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History of Philosophy

The Renaissance as a movement and Philosophy is described as the reaching back for classical models in Medieval Europe, the search for naturalism over stylism in Art, the reemergence of Mathematics as intimately related to...


Technology

SOHO is an acronym for "Small Office/Home Office", a common platform for software development. see also- SOHOdb, an open source business database


Culture

ibiblio (formerly SunSITE and MetaLab) is a digital library and archive project run jointly by the University of North Carolina at Chapel Hill and the Center for the Public Domain. It is a "collection of collections", and hosts a diverse range of publicly available information and open source software. It also offers streaming audio radio stations. Unless otherwise...


Mathematics

In Mathematics, the word null (from German null and Norwegian null, which is from Latin nullus, both meaning "zero", or "none")cite journal |title="null" |journal=The Oxford English Dictionary, Draft Revision March 2004 |url=http://dictionary.oed.com |year=2004 |accessdate-2007-04-05 may or may not have a meaning different from zero. Sometimes the symbol ? is used...


Technology

Hypertext Markup Language (HTML) is a markup language designed for creating web pages, that is, information presented on the World Wide Web. Defined as a simple "application" of SGML, which is used by organizations with complex publishing requirements, HTML was an Internet standard maintained by the World Wide Web Consortium (W3C). The...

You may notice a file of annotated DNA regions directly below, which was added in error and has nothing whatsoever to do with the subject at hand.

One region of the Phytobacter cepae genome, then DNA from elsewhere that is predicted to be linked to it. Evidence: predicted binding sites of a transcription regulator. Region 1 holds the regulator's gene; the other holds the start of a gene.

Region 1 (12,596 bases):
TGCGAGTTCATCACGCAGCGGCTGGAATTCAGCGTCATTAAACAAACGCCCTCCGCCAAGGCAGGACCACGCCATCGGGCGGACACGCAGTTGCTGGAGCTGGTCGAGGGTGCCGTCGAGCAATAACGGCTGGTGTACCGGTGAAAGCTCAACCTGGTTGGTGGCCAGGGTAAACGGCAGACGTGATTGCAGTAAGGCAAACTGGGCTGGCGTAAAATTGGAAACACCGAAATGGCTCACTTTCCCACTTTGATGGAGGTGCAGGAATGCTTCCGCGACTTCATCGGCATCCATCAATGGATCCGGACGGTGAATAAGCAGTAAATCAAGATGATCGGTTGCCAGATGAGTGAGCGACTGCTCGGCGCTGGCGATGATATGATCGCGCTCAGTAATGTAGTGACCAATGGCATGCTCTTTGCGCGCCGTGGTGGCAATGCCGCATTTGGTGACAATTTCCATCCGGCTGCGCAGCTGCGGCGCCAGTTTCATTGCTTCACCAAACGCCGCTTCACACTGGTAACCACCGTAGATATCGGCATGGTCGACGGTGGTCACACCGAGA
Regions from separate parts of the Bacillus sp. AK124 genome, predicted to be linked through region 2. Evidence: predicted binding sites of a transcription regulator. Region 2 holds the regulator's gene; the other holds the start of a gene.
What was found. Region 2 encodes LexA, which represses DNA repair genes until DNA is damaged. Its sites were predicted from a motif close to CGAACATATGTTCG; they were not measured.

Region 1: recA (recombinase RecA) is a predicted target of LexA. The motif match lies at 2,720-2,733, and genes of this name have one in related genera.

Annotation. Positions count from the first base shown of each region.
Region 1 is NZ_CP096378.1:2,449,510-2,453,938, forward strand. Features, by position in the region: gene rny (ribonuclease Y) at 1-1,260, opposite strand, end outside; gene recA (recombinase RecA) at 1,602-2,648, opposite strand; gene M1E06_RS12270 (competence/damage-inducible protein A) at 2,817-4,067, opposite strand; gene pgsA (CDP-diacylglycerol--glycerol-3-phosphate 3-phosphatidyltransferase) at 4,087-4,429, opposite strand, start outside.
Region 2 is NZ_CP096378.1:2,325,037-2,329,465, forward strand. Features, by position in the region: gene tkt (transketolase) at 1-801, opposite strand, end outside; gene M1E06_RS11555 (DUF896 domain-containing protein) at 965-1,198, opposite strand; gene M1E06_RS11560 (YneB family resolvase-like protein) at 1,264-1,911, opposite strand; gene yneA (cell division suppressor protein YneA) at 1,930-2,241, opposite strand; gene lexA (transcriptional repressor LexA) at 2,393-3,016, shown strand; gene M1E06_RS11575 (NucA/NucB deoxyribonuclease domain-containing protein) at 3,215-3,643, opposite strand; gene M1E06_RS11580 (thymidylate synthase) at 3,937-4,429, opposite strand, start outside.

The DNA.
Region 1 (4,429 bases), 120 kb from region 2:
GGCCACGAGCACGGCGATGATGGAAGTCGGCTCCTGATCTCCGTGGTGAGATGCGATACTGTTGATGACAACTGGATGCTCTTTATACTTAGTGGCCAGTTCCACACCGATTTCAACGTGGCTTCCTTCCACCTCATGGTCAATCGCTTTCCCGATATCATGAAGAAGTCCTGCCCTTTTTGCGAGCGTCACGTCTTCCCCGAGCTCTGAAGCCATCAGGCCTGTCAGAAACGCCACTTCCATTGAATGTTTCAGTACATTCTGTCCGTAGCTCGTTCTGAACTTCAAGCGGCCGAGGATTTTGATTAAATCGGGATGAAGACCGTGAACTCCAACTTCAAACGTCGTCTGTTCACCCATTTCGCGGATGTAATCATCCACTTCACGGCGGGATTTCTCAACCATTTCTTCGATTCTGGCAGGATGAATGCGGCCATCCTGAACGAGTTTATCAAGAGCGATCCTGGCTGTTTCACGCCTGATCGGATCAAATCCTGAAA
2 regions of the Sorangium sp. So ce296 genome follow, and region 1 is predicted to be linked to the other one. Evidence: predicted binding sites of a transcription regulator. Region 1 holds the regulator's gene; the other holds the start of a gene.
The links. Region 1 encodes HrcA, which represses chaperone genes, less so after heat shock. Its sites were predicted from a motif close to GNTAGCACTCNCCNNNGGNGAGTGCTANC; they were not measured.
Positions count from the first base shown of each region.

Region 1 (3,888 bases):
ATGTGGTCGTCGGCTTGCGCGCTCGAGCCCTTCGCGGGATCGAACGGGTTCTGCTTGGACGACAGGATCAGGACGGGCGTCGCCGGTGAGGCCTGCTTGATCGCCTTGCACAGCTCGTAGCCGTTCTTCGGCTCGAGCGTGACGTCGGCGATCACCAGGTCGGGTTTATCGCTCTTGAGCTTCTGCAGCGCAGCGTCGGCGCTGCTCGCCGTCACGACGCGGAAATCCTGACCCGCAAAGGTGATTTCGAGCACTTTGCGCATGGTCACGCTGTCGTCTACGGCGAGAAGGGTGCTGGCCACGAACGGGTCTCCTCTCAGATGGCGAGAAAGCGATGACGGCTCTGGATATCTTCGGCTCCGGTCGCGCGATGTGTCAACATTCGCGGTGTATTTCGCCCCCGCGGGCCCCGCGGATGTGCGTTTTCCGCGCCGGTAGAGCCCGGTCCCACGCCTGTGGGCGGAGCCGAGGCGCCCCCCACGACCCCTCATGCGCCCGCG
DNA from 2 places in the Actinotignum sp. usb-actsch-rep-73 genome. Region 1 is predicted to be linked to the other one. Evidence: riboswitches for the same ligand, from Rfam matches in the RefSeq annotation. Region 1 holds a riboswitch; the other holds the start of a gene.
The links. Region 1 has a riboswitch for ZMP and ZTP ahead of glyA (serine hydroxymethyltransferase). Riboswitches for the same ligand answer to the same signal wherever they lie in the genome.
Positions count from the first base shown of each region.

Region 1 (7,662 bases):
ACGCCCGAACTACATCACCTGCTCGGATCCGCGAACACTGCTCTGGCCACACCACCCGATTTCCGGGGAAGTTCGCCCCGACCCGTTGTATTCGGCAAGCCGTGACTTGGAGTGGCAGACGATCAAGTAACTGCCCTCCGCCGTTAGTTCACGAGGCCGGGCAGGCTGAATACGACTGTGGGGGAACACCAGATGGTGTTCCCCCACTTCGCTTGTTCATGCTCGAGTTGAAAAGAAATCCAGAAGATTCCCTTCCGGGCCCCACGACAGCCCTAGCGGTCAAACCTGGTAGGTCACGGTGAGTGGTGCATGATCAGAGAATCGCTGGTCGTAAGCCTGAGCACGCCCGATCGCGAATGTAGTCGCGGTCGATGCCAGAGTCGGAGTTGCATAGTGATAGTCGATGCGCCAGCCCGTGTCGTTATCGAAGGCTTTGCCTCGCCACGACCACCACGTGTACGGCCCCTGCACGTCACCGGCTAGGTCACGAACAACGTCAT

Books

Dynamism (see Dynamism for encyclopedic information) is a series of treatises in Philosophy by M.R.M. Parrott, addressing subjects from Science, to Religion, and everything in between, such as a Theory of Life, Subjectivity, Ethics, and more. Volume I: Force (Web)Quantum Physics and...


Biographies

John Bordley Rawls (21 Feb 1921 - 24 Nov 2002), a Harvard University professor, was a leading American figure in Moral Philosophy. Rawls' A Theory of Justice (1971) is considered a primary text in political and ethical reasoning, and he earned a Schock Prize for Logic and Philosophy, and a National Humanities Medal presented by U.S. President Bill Clinton in 1999, recognizing...


History of Philosophy

Near the turn of the 20th century, and certainly thereafter, Philosophy literally exploded in several challenging directions of inquiry. Contemporary Philosophy, like Modern Philosophy, is a misleading historical term, and generally, "contemporary" is slowly coming to mean only that Philosophy done from around the time of the first World War to the late seventies or eighties of the...


Biographies